Dr. Scott Harris, Alabama's State Health Officer and the head of the Department of Public Health, urged the people of the Yellowhammer State to keep up their efforts to slow the spread of COVID-19 as widespread distribution of a vaccine is still months away.

In a Monday morning letter, Harris said the ADPH has not yet tallied all deaths from all causes for 2020, but said preliminary estimates show COVID-19 was more than three times deadlier than the flu and pneumonia combined and it must be taken seriously.

"Every one of those deaths is someone's fellow citizen, friend, or family member," Harris said. "Skeptics opine that COVID-19 mortality is no worse than the flu, and the number of deaths in 2020 is about the same as it would have been by coincidence due to the number of frail elderly persons in the state. That statement is far from the truth."

Even so, Harris said he was optimistic about the future with multiple vaccine products being distributed and therapeutic agents for patients sick with COVID-19 improving every day.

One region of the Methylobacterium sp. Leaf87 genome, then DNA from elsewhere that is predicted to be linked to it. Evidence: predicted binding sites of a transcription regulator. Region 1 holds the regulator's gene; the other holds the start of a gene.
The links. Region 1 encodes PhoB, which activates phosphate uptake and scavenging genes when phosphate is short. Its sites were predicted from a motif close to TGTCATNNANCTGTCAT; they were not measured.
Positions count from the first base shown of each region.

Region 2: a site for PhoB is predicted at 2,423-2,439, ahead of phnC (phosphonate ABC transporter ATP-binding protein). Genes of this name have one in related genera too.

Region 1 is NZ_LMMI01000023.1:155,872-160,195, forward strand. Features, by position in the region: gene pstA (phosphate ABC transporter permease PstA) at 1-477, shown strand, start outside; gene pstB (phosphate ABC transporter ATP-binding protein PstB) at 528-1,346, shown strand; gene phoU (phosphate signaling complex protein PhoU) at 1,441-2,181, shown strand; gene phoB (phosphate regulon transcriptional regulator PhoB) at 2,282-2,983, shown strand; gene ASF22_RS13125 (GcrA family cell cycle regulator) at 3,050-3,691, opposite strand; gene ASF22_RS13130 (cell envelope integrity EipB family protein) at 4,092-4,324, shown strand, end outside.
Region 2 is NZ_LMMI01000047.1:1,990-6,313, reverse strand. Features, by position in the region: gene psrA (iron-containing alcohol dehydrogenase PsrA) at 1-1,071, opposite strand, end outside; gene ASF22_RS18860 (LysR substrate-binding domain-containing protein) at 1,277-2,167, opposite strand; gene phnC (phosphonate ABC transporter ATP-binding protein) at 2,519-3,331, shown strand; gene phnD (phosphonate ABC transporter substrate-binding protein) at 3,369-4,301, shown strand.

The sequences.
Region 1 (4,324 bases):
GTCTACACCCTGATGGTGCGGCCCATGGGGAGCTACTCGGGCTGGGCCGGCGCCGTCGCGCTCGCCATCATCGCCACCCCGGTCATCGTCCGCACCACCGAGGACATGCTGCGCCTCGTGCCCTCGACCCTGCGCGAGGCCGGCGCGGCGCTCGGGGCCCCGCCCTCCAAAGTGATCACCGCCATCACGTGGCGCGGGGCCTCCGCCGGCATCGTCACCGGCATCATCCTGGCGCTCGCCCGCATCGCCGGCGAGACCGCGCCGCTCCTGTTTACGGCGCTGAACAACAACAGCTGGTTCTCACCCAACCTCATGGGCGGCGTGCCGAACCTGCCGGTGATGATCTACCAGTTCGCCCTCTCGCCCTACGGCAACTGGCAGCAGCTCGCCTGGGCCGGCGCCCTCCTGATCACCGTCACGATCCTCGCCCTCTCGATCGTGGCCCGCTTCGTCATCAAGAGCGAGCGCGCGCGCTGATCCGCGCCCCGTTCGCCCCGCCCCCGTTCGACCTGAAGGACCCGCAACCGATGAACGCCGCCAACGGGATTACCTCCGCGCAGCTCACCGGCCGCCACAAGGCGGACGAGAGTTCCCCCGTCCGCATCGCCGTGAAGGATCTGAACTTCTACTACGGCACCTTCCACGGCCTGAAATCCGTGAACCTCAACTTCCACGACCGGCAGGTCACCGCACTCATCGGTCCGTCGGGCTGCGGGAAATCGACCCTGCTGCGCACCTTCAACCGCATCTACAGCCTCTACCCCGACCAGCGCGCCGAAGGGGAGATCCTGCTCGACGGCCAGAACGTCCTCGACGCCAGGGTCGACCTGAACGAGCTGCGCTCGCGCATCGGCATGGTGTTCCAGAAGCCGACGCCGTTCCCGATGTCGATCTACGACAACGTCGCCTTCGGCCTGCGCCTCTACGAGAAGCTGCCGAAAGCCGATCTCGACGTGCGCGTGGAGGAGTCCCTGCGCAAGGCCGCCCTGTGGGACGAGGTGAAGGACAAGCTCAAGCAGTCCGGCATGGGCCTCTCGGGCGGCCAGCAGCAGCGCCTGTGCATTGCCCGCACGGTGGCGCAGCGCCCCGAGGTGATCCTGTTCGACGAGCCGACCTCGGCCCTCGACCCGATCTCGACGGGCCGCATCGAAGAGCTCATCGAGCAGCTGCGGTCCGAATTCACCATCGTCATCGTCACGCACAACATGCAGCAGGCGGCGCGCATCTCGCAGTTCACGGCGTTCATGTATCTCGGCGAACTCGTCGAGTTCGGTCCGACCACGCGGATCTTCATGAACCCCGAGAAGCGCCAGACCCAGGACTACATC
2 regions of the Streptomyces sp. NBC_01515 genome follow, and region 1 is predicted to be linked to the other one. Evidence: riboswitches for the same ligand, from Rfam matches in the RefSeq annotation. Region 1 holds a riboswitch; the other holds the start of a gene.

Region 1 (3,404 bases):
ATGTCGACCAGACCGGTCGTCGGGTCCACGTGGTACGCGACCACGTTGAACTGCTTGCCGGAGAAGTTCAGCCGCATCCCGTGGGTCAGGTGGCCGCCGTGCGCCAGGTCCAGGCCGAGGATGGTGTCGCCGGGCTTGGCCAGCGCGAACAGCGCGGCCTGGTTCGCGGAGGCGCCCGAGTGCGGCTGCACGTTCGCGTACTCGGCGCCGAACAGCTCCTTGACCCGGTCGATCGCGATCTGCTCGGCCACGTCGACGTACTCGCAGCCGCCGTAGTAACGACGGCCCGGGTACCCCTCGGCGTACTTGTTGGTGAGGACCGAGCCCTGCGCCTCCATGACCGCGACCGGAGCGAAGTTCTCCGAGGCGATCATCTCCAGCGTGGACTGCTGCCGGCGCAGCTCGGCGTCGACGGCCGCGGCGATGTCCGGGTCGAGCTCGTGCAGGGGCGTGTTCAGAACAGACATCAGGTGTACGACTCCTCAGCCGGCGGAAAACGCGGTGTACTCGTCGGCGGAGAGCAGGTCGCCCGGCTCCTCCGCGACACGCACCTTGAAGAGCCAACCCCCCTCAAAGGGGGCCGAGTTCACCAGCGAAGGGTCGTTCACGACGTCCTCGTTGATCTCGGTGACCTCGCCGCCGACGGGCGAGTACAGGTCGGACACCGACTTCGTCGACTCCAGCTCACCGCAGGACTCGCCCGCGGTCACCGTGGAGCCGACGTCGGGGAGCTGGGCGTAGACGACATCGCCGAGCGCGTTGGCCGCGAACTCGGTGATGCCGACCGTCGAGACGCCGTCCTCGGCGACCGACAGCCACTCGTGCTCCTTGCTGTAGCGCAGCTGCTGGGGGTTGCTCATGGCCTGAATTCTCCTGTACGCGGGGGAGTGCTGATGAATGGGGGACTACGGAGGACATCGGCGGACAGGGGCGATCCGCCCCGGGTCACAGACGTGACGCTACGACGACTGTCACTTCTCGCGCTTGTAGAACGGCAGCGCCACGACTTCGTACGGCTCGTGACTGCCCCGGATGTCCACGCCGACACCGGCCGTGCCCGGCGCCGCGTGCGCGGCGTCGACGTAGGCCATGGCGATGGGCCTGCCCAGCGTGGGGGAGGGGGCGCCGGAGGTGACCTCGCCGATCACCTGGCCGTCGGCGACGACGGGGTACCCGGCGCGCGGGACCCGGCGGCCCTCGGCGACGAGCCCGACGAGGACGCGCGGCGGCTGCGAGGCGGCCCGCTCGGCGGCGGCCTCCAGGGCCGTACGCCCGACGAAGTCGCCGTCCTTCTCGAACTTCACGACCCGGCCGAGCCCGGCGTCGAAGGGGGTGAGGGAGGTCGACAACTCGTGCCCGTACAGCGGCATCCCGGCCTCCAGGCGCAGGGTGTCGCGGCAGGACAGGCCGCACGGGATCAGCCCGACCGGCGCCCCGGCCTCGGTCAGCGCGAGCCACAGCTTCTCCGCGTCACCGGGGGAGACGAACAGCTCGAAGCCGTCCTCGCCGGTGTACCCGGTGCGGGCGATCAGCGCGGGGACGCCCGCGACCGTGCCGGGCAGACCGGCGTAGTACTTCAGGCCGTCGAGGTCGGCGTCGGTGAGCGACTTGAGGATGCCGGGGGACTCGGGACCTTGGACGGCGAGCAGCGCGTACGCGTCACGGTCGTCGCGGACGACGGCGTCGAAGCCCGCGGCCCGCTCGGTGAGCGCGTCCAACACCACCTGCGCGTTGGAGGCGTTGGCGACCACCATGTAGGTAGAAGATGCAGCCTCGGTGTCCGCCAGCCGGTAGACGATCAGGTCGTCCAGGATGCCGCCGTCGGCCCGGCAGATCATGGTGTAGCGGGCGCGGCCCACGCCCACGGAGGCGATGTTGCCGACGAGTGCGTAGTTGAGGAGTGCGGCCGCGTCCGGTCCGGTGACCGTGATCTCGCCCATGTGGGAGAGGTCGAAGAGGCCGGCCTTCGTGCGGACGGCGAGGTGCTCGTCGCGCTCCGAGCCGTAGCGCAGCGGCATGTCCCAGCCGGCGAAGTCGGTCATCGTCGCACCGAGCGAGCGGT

The end may seem to be in sight, he said, but widespread vaccination is still several months away. Harris said Alabama citizens must fight off complacency and maintain their efforts to prevent the spread of the virus even as it spreads into its second year dominating news cycles and public thought.

"Many people are interested in receiving COVID-19 vaccine as soon as it is available for their risk group; some are even making demands for it, but equitable distribution of vaccine is critical," Harris wrote. "We do not yet have a timeline of when priority groups can receive vaccination because we are dependent on vaccine supply. For many people, access will come in the late spring at best."

That means a lot more of the same in 2021 -- face coverings, social distancing, strict hygiene practices and more.

"Until the majority of the population is vaccinated and more information is available on the vaccines’ ability to stop virus transmission, wearing masks, social distancing, frequent handwashing, avoiding crowded indoor areas, and traveling only when necessary are still needed," Harris said.

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